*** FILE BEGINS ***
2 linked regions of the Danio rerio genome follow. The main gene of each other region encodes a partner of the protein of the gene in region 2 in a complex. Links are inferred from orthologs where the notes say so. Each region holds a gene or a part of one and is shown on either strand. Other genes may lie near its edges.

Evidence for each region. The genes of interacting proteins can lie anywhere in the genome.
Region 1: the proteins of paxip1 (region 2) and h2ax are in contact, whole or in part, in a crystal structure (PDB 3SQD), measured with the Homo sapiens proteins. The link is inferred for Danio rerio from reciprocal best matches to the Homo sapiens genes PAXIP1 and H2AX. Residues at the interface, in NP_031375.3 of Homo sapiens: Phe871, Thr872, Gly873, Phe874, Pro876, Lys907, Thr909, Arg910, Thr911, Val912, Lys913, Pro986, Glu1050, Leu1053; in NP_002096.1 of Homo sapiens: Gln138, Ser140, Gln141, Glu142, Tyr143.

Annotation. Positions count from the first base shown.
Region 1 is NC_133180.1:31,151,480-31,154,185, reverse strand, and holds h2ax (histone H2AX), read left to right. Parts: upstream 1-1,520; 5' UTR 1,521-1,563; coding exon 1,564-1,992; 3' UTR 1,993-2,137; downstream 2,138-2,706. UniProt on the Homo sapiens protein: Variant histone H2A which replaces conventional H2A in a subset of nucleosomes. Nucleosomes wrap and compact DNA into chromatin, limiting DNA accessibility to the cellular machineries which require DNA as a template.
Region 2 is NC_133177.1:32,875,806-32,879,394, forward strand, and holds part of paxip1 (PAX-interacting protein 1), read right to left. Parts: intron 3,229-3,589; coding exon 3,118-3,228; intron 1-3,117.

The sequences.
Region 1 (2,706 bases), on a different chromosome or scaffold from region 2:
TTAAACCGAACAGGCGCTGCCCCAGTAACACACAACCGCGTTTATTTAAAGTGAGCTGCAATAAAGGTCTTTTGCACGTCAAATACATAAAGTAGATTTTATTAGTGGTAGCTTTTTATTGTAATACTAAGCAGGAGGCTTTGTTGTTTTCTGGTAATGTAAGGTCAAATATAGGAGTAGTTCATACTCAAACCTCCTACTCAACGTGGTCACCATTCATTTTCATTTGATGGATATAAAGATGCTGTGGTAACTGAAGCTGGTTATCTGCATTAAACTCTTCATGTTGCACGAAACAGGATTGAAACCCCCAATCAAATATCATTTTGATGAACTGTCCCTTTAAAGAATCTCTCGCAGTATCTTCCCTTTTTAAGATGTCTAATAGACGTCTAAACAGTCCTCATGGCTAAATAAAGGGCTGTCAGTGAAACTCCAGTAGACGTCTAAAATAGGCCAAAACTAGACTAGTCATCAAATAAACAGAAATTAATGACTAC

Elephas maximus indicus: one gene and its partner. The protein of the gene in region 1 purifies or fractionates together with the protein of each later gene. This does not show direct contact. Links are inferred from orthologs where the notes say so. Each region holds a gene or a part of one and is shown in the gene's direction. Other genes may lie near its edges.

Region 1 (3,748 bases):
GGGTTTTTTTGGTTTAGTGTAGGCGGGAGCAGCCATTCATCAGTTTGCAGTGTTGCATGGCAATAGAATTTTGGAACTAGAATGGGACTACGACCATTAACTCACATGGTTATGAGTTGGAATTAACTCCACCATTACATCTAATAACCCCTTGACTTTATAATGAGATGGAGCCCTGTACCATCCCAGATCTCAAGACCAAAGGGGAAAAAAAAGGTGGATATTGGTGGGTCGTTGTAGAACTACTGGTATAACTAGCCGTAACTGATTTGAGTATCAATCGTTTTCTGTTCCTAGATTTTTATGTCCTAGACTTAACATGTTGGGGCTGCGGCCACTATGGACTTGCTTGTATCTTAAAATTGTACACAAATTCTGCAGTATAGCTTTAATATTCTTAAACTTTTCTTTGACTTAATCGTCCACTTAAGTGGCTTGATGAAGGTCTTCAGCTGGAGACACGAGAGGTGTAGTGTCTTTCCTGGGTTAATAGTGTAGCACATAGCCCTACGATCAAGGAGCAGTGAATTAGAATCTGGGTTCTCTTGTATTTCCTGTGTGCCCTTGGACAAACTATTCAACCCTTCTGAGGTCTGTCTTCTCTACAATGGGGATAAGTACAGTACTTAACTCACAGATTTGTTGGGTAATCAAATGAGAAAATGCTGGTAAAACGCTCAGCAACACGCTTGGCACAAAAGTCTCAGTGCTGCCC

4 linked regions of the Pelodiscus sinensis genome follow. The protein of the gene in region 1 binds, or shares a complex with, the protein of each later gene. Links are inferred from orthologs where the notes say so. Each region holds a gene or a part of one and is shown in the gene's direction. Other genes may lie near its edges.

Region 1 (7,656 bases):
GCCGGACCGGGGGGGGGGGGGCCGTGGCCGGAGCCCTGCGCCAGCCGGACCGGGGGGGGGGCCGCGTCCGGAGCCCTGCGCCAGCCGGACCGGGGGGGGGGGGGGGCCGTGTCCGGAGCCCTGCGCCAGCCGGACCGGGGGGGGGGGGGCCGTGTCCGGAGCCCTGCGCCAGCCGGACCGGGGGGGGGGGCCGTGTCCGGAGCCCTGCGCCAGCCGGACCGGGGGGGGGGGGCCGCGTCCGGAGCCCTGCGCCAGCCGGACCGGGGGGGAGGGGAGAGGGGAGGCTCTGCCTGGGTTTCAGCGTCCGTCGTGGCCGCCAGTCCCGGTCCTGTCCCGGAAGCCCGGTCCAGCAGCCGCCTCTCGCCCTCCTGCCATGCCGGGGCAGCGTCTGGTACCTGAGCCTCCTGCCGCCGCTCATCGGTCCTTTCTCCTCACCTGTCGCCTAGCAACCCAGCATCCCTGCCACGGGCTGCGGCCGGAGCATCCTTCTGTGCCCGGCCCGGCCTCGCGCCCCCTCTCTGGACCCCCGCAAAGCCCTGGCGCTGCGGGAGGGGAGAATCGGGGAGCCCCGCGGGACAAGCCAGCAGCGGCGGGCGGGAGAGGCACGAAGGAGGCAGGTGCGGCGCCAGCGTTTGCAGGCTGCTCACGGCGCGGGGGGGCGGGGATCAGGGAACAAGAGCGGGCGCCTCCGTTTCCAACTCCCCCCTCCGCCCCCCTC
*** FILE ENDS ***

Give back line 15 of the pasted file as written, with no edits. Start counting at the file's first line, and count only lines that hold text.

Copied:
GCCGGACCGGGGGGGGGGGGGCCGTGGCCGGAGCCCTGCGCCAGCCGGACCGGGGGGGGGGCCGCGTCCGGAGCCCTGCGCCAGCCGGACCGGGGGGGGGGGGGGGCCGTGTCCGGAGCCCTGCGCCAGCCGGACCGGGGGGGGGGGGGCCGTGTCCGGAGCCCTGCGCCAGCCGGACCGGGGGGGGGGGCCGTGTCCGGAGCCCTGCGCCAGCCGGACCGGGGGGGGGGGGCCGCGTCCGGAGCCCTGCGCCAGCCGGACCGGGGGGGAGGGGAGAGGGGAGGCTCTGCCTGGGTTTCAGCGTCCGTCGTGGCCGCCAGTCCCGGTCCTGTCCCGGAAGCCCGGTCCAGCAGCCGCCTCTCGCCCTCCTGCCATGCCGGGGCAGCGTCTGGTACCTGAGCCTCCTGCCGCCGCTCATCGGTCCTTTCTCCTCACCTGTCGCCTAGCAACCCAGCATCCCTGCCACGGGCTGCGGCCGGAGCATCCTTCTGTGCCCGGCCCGGCCTCGCGCCCCCTCTCTGGACCCCCGCAAAGCCCTGGCGCTGCGGGAGGGGAGAATCGGGGAGCCCCGCGGGACAAGCCAGCAGCGGCGGGCGGGAGAGGCACGAAGGAGGCAGGTGCGGCGCCAGCGTTTGCAGGCTGCTCACGGCGCGGGGGGGCGGGGATCAGGGAACAAGAGCGGGCGCCTCCGTTTCCAACTCCCCCCTCCGCCCCCCTC